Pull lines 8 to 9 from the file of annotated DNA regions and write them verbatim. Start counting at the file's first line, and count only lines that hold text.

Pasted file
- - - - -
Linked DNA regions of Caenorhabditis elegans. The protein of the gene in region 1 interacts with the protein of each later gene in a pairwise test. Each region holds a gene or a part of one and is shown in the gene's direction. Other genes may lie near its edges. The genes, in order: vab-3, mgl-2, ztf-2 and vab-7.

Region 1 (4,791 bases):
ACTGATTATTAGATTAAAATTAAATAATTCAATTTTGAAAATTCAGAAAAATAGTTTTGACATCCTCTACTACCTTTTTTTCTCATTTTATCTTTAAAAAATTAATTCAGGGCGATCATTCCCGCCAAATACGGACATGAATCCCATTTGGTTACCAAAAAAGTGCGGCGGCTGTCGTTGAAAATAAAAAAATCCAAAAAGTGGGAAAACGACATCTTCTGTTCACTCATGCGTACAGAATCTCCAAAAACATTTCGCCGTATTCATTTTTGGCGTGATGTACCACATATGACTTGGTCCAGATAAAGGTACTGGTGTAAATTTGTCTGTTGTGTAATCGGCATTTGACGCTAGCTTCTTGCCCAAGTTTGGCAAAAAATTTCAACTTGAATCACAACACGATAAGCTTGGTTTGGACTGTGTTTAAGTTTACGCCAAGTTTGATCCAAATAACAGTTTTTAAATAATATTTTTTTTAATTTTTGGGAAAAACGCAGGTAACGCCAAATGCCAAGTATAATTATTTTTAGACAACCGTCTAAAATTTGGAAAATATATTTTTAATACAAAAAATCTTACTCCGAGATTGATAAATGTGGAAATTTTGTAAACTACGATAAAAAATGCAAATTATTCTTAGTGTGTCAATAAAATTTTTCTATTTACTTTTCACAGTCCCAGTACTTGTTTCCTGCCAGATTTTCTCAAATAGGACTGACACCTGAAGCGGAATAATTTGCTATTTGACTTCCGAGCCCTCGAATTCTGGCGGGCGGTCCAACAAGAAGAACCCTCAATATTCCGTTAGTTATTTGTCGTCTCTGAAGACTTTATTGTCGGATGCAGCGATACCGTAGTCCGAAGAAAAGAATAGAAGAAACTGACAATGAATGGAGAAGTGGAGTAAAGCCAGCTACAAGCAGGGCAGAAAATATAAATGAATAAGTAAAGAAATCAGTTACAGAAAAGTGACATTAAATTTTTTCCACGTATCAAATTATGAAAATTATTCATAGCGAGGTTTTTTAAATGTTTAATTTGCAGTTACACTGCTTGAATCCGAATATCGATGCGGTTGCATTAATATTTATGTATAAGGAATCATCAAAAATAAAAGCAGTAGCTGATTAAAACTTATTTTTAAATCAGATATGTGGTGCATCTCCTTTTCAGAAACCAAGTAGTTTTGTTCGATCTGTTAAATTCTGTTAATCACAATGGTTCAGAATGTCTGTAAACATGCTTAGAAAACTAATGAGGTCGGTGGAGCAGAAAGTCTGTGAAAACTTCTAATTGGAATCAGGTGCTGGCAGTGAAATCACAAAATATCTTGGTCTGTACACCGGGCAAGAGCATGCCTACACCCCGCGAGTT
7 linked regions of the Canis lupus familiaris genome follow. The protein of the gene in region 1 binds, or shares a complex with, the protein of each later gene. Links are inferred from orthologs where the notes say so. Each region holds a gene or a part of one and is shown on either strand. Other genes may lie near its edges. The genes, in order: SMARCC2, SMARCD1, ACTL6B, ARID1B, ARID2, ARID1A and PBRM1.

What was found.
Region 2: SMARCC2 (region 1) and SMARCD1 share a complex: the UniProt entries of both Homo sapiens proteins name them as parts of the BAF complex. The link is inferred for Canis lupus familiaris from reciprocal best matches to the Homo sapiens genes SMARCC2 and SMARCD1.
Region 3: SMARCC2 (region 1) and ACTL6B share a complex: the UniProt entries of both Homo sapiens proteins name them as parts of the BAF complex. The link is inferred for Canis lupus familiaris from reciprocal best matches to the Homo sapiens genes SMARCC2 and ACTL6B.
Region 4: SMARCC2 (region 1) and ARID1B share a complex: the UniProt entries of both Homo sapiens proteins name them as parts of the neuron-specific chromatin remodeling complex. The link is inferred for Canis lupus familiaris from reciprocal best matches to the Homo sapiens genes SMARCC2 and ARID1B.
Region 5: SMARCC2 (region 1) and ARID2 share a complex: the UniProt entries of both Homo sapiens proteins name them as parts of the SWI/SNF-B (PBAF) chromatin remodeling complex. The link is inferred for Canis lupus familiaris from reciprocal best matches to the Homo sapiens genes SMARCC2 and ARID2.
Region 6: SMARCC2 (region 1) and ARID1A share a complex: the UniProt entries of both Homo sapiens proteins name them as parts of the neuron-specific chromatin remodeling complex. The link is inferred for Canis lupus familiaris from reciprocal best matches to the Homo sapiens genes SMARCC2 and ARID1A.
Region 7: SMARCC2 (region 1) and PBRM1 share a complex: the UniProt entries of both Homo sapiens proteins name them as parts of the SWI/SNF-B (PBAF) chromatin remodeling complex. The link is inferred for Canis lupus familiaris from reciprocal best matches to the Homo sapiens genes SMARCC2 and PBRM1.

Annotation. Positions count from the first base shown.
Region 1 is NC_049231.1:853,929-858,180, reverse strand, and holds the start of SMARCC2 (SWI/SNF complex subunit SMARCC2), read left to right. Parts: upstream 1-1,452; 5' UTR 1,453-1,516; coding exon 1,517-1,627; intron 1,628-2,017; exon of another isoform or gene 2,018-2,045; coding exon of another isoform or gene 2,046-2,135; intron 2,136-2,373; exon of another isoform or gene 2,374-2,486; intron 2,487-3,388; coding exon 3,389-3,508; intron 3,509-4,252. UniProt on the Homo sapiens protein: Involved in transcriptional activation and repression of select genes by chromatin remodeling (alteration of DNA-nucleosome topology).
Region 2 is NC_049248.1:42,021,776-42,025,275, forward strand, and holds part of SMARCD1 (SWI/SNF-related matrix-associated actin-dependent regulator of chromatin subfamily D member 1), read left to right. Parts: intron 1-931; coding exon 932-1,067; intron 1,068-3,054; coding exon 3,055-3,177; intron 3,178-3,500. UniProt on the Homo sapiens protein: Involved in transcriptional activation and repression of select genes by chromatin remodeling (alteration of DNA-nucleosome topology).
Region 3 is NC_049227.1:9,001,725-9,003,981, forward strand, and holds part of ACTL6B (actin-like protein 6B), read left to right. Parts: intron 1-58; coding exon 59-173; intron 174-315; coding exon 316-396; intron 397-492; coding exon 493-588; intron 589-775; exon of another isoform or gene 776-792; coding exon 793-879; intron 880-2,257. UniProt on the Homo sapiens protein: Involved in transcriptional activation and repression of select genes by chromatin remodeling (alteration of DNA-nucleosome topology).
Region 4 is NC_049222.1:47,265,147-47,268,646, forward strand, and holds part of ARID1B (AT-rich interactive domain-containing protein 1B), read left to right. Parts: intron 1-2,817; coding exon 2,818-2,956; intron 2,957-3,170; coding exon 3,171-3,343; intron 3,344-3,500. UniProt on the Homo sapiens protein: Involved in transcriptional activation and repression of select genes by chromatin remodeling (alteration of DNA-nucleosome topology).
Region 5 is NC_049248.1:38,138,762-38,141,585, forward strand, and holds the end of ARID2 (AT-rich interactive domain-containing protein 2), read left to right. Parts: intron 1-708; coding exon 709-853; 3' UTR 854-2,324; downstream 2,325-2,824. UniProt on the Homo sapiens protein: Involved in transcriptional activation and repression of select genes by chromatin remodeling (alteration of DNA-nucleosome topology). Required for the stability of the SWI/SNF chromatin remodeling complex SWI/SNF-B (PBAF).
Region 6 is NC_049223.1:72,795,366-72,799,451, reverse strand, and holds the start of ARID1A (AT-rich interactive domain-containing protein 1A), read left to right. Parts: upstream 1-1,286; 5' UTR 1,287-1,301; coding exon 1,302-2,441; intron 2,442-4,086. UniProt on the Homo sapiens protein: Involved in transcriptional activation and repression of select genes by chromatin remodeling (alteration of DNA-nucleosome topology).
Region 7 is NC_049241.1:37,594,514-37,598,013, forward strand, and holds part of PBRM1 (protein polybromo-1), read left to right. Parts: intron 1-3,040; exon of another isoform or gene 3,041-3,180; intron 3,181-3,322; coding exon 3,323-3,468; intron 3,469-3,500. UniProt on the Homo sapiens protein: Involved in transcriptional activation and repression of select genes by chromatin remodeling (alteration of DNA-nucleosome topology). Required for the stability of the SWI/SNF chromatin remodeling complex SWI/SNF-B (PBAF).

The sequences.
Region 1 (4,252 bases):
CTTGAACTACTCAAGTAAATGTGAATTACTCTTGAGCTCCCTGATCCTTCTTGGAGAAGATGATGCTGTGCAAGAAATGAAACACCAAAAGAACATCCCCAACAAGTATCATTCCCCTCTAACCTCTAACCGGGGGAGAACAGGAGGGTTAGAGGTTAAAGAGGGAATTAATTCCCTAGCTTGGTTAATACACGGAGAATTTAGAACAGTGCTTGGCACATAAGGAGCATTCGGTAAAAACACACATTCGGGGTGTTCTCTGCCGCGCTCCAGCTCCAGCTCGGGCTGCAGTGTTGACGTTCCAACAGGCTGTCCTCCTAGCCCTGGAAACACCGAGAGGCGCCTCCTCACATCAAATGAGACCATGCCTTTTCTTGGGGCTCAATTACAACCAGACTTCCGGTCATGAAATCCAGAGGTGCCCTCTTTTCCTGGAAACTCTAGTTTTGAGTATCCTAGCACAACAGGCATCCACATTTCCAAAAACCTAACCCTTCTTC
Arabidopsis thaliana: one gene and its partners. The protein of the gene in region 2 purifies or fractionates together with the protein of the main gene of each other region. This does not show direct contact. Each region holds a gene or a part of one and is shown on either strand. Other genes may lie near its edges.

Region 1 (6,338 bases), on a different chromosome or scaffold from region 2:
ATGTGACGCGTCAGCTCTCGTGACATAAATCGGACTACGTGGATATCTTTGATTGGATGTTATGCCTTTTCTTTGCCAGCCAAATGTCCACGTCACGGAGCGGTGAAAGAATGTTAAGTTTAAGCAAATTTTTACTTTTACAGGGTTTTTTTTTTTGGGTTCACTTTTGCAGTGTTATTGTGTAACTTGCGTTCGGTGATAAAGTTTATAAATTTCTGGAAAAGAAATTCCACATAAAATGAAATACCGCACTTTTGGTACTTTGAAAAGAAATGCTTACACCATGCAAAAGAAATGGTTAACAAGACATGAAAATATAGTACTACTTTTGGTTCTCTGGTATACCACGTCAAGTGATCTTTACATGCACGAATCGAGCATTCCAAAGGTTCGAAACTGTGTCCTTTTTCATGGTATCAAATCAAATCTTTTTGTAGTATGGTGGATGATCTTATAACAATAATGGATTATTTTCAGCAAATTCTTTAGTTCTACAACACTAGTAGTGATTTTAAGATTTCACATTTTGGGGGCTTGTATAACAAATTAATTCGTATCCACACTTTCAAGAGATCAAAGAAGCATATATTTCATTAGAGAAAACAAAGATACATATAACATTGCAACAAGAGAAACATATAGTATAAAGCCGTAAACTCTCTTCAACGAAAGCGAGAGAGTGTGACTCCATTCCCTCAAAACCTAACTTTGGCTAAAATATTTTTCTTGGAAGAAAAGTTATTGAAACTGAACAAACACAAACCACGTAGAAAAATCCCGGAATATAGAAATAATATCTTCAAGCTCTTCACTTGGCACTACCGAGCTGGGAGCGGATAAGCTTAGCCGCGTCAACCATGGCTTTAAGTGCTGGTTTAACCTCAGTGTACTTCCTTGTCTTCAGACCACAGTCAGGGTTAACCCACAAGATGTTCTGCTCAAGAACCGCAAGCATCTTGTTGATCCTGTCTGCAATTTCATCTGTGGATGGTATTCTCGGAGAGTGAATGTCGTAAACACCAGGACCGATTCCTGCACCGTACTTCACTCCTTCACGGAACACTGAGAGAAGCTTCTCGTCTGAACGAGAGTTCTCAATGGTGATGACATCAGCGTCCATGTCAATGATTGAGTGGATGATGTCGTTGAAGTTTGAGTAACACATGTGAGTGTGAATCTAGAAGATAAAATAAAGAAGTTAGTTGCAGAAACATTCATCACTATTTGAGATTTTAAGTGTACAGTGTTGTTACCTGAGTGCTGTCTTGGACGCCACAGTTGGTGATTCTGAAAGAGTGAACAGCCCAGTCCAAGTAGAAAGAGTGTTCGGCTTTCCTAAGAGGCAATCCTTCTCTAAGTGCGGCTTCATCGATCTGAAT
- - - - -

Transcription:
Region 4: SMARCC2 (region 1) and ARID1B share a complex: the UniProt entries of both Homo sapiens proteins name them as parts of the neuron-specific chromatin remodeling complex. The link is inferred for Canis lupus familiaris from reciprocal best matches to the Homo sapiens genes SMARCC2 and ARID1B.
Region 5: SMARCC2 (region 1) and ARID2 share a complex: the UniProt entries of both Homo sapiens proteins name them as parts of the SWI/SNF-B (PBAF) chromatin remodeling complex. The link is inferred for Canis lupus familiaris from reciprocal best matches to the Homo sapiens genes SMARCC2 and ARID2.